The members of your local organising committee are delighted to invite you to attend the 21st Congress of the Australasian Menopause Society.

This year's congress will be held at the Sofitel Sydney Wentworth from Friday 13th to Sunday 15th of October. It promises to be a ripper!


Registration for AMS 2017 is open. For more information, please visit the conference website www.ams2017.org/registration.


The preliminary program is available online, please click here www.ams2017.org/program-2/scientific-program/ to view.

21st Anniversary Dinner

Join us for an unforgettable night of great entertainment with Dr V’s Swing Thing 22-piece Big Band (click here to see the band) and a talk on “The Disappearing Woman” by social researcher and bestselling author Hugh Mackay.

Date: Saturday 14th October 6:30pm - 10:30pm
Cost: $149.00 and can be booked through your online profile during registration.  

We look forward to seeing you at the Congress in October.

Kind regards,

Sheila O’Neill
For the 2017 Organising Committee




Menopause: Science vs Fiction - Community Seminar Sydney

Menopause science vs fiction seminar 

The Australasian Menopause Society and Jean Hailes for Women's Health are partnering to host a free community seminar on menopause.

Health Professionals in Sydney may wish to let your patients know about this presentation.

Dr Farrell is a gynaecologist and Medical Director of Jean Hailes for Women’s Health. She is an Adjunct Senior Lecturer in the Department of Obstetrics and Gynaecology at Monash University and has previously been the president of the Australasian Menopause Society and the Asia Pacific Menopause Federation. She is a founding member of Jean Hailes for Women’s Health and recently retired from her position as head the Menopause Unit at Monash Medical Centre after 34 years.

A flyer is available here.

Sunday 15 October 2017 at 2.00pm

Sofitel Sydney Wentworth
61-101 Phillip Street
Sydney, NSW 2000

  • Find out the latest facts from one of Australia’s top menopause experts
  • Hear lifestyle tips and tricks
  • Ask questions




Join AMS for Member's only content

Common Cognitive Complaints - Video
Past President, The North American Menopause Society Professor, Health Research and Policy and Neurology and Neurological Sciences Stanford University Director, Alzheimer’s Disease Research Center Stanford, CA Dr Victor Henderson explains cognitive complaints as it relates to ageing and a decline in oestrogen as well as the cardiovascular connection. He also provides advice for when advanced cognitive testing is required.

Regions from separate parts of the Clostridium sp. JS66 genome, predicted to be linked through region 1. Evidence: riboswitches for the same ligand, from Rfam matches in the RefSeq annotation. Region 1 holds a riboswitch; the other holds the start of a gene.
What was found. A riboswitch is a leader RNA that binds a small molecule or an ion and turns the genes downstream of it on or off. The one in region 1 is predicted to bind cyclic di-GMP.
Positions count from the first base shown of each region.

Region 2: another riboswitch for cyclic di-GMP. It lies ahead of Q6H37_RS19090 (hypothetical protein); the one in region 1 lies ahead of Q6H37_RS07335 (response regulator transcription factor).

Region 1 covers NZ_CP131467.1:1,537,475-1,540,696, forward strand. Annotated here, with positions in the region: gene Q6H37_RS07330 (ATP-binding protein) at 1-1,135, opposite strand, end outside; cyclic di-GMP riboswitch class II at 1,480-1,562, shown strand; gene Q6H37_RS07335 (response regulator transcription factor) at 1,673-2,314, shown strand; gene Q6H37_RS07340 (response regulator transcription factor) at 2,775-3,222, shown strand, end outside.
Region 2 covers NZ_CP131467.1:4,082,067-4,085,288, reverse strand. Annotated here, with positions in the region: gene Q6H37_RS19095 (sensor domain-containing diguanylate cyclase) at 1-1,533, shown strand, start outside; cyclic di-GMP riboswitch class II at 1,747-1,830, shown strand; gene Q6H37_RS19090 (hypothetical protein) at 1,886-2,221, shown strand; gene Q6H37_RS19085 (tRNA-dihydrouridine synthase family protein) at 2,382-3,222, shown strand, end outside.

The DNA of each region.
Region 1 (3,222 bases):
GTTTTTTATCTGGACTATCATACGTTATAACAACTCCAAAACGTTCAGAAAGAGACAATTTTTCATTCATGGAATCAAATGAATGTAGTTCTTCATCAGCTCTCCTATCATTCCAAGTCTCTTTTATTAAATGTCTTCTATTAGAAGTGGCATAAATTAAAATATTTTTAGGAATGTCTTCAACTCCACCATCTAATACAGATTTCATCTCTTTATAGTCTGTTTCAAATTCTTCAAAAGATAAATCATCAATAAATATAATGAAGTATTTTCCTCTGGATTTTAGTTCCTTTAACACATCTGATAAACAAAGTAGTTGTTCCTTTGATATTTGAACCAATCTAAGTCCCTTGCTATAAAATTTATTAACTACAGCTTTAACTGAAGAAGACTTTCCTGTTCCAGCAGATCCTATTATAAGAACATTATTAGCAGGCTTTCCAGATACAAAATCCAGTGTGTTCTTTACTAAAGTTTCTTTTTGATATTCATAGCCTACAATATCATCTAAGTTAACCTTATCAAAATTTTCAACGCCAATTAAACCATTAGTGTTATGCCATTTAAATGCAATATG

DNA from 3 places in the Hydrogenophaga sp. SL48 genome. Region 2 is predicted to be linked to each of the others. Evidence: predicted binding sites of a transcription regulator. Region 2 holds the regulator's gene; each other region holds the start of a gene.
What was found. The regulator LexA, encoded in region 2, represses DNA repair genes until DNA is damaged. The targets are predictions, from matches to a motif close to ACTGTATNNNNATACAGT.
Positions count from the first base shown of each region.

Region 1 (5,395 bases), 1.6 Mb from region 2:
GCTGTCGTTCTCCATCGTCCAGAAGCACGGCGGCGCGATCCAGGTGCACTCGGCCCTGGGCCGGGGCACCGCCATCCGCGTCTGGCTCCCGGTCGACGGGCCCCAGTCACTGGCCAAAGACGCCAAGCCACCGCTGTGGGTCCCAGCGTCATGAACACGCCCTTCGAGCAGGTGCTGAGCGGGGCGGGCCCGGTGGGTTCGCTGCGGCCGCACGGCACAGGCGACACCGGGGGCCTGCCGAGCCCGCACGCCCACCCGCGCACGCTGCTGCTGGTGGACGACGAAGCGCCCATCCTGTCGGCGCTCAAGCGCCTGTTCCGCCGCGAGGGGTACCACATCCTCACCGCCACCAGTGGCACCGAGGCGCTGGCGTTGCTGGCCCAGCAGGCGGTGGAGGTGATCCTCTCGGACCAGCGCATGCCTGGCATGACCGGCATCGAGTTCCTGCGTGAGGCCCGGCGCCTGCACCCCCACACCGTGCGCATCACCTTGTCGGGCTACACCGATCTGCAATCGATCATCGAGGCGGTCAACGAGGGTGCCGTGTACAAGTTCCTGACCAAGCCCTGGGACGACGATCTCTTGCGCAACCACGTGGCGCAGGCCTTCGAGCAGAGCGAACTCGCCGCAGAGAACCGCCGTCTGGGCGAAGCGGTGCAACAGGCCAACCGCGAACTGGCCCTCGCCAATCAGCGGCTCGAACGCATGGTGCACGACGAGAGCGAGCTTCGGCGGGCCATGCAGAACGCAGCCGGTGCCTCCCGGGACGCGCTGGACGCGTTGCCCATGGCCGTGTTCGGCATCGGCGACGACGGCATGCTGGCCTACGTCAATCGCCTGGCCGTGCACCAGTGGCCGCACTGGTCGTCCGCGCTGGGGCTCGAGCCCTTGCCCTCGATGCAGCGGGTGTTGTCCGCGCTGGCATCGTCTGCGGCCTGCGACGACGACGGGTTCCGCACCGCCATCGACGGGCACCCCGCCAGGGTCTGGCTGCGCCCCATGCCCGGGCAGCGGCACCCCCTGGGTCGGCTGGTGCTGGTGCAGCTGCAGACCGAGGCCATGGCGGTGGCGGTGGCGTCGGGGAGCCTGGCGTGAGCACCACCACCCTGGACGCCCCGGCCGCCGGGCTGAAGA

Dr Hendersen discusses common cognitive complaints

There is a version aimed at women available as well. 

Long-term all-cause and cause-specific mortality in the WHI

This issue of NAMS First to Know shows: 

No link found between hormone therapy and all-cause or cause-specific death rates in the Women’s Health Initiative
Despite the trend of reduced mortality in younger women who received hormone therapy, findings do not provide support for its use in the prevention of chronic diseases.

Manson JE, Aragaki AK, Rossouw JE, et al; WHI Investigators. Menopausal hormone therapy and long-term all-cause and cause-specific mortality. The Women’s Health Initiative Randomized Trials. JAMA. 2017;318(10):927-938.

Commentary by
JoAnn V. Pinkerton, MD, FACOG, NCMP, NAMS Executive Director
Marla Shapiro, CM, MDCM, CCFP, MHSc, FRCP, FCFP, NCMP, NAMS President  

NAMS Practice Pearl: Screening Mammography for Average-Risk Women
Breast cancer accounts for almost one-third of new cases of cancer diagnosed in US women. The goal of screening mammography is to prevent morbidity and death from breast cancer by detecting small malignant tumors in asymptomatic women before they grow large enough to cause symptoms; however, screening mammography can result in callbacks for additional imaging and recommendations for biopsies later found to be benign (“overdiagnosis”).

A 2016 study concluded that women were more likely to have breast cancer that was overdiagnosed than to have earlier detection of a tumor that became advanced. To avoid overdiagnosis, evidence suggests that screening mammography routinely incorporating tomosynthesis (3D mammography) can improve sensitivity and specificity and reduce callbacks, as well as reduce the number of benign biopsies.

This NAMS Practice Pearl, “Screening Mammography for Average-Risk Women,” discusses the different sets of screening guidelines and the pitfalls of overdiagnosis that might lead to unnecessary treatment. According to the authors decisions regarding initiation, frequency, and duration of screening should be made in the setting of shared decision-making. 

Our Menopause World September 2017
Includes articles such as:
Shifren JL, Davis SR. Androgens in postmenopausal women: a review. Menopause 2017;24:970-9
There is significant interest in the use of androgen therapy for postmenopausal women. This review provides background on endogenous androgens in women, describes factors that affect circulating androgen concentrations, and examines the relationship between low levels of androgens and sexual problems. Possible effects of androgens in postmenopausal women beyond sexual function are also discussed. Clinical trials of androgen therapy for the treatment of hypoactive sexual desire disorder are reviewed, with a discussion of potential risks. A practical approach to using androgens to treat low sexual desire with associated distress is presented, accompanied by an illustrative case.